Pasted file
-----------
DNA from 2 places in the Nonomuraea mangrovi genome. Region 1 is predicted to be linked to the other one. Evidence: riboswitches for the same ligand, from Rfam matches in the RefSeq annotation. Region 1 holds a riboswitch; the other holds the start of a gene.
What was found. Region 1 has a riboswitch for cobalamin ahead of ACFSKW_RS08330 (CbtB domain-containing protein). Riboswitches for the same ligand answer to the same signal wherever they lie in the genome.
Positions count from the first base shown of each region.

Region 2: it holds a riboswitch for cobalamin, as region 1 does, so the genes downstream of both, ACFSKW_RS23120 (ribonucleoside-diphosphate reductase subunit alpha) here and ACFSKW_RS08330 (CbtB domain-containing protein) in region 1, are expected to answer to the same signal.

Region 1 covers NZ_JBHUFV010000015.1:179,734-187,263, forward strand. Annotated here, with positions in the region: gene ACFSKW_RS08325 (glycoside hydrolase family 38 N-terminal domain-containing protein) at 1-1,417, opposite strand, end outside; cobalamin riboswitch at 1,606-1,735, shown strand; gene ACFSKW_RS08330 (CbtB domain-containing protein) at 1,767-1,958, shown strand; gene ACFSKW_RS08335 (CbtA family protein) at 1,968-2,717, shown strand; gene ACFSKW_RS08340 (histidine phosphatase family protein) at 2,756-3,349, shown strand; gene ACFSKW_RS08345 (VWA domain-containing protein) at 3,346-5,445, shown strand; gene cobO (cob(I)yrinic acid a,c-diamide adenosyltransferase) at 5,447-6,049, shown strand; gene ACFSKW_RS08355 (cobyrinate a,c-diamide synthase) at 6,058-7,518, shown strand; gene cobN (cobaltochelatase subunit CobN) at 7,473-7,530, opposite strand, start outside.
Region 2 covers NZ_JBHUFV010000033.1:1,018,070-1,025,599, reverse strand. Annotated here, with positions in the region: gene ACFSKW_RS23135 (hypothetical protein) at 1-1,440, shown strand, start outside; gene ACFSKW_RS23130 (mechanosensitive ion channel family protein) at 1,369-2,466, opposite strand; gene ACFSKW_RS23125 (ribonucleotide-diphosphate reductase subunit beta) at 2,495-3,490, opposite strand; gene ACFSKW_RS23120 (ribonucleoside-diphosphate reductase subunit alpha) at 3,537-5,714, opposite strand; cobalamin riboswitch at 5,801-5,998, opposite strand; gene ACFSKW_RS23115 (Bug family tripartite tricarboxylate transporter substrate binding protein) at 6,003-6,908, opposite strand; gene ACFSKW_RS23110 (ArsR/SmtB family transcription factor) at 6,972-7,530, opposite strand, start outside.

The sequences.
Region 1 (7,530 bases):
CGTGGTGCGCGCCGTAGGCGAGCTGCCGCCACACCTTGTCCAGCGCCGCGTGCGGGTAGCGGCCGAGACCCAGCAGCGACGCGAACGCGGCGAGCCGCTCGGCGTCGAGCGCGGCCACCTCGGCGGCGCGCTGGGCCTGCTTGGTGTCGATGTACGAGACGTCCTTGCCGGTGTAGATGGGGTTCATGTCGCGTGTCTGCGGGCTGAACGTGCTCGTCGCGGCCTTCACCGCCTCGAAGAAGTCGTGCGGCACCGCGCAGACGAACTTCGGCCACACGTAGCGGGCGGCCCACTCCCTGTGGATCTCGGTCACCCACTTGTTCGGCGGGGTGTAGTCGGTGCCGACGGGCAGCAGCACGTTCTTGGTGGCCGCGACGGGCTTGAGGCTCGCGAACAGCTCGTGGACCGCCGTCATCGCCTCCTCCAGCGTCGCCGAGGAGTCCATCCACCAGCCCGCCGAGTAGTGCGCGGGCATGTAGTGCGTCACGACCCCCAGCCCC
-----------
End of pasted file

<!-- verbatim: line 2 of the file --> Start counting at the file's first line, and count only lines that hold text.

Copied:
What was found. Region 1 has a riboswitch for cobalamin ahead of ACFSKW_RS08330 (CbtB domain-containing protein). Riboswitches for the same ligand answer to the same signal wherever they lie in the genome.